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Judge blocks plan to use $3.6 billion in military funds for border wall

A federal judge on Tuesday issued a nationwide injunction blocking the Trump administration’s plan to use $3.6 billion in military construction money to build the president’s long-promised border wall.

The decision followed a previous ruling in a lawsuit brought by a West Texas county and an advocacy group, which determined that the president’s national emergency declaration at the southern border in February was “unlawful.”

U.S. District Judge David Briones ruled in October that the administration’s attempt to spend more than $6 billion in Department of Defense funds for the wall project violated the will of Congress, which only approved $1.375 billion for limited border barrier construction in South Texas.

“Because Defendant’s actions are unlawful and the people’s representatives – Congress – declined to augment the border wall budget as Defendants attempt, the public interest would be served by halting them,” Briones wrote in Tuesday’s order.

El Paso County and the advocacy group Border Network for Human Rights had asked the judge for a nationwide ban on the government paying for border barriers with funds originally meant for counter-drug programs or military construction projects.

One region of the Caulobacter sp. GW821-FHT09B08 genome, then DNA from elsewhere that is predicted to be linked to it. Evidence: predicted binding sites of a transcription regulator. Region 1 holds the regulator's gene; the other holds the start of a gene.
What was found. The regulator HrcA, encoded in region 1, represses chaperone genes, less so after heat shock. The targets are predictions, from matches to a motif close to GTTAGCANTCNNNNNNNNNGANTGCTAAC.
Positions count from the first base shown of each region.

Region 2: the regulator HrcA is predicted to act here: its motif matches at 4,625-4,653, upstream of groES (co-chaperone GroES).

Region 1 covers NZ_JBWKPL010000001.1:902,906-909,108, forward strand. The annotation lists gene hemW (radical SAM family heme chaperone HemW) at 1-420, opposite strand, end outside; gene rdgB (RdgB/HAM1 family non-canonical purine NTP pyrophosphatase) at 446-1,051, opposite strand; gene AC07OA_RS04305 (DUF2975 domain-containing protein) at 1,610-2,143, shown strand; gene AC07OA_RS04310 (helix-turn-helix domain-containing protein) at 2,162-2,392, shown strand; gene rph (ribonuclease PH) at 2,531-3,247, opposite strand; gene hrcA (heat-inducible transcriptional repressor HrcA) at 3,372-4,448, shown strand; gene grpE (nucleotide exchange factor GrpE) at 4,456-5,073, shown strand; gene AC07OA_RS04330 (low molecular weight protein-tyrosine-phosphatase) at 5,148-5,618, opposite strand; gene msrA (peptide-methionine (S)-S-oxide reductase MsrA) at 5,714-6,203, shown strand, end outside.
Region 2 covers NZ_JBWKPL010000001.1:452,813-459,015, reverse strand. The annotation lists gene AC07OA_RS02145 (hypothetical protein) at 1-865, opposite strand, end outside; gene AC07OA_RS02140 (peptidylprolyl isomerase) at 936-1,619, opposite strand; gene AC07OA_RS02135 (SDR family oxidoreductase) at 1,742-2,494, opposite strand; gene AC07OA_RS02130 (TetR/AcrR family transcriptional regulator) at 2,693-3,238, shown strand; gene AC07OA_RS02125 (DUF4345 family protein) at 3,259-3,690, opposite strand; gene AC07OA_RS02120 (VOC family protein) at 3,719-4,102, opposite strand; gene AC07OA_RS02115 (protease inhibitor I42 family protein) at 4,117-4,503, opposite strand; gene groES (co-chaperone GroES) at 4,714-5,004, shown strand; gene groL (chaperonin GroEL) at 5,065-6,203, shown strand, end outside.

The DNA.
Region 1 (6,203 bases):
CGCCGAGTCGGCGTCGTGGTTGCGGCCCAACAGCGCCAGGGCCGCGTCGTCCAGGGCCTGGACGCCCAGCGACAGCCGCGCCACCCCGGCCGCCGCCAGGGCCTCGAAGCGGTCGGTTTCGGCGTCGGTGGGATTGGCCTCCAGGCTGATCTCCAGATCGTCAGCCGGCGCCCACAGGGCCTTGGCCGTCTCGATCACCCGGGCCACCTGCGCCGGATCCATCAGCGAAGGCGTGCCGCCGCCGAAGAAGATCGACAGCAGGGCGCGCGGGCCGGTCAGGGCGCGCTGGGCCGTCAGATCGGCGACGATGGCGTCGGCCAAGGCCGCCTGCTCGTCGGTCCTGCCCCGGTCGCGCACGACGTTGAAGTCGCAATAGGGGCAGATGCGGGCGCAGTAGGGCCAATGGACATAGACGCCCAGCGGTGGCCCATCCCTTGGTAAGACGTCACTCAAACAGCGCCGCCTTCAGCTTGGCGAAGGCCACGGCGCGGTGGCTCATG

The plaintiffs did not get everything they wanted with Tuesday’s permanent injunction, which only blocks the use of Defense Department money originally meant for military construction activities. The order does not prohibit the government from diverting $2.5 billion in counter-drug money toward the wall project, which the Supreme Court in July allowed to continue as separate litigation plays out.

Briones found the Texas plaintiffs’ argument against the use of that separate $2.5 billion “unviable.”

Still, the plaintiffs hailed the injunction as a victory.

“I think anytime you stop the president from abusing his powers and also stop him from using $3.6 billion of the taxpayers’ money for an unlawful purpose, it’s a pretty big win for Democracy,” Kristy Parker, an attorney with Protect Democracy and co-counsel for the plaintiffs, said.

The Justice Department said it will appeal the injunction. The government has also filed an appeal to the Fifth Circuit of the judge’s October ruling in the case. 

El Paso County and the Border Network had successfully argued in the lawsuit that the El Paso region would be directly harmed if the government was allowed to move more than $20 million in construction funding away from the Fort Bliss Army base, a big driver of the local economy.

More broadly, the plaintiffs argued the president’s emergency declaration alone threatened the region’s business and tourism prospects by portraying it in a negative light.

“The president issued an emergency declaration proclaiming this entire community to effectively be the site of a national disaster, declaring it to be a dangerous place where criminal immigrants are pouring over the border,” Parker said. “And those things aren’t true about the community.”

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Workers repair a section of border wall near Calexico, California, in 2018.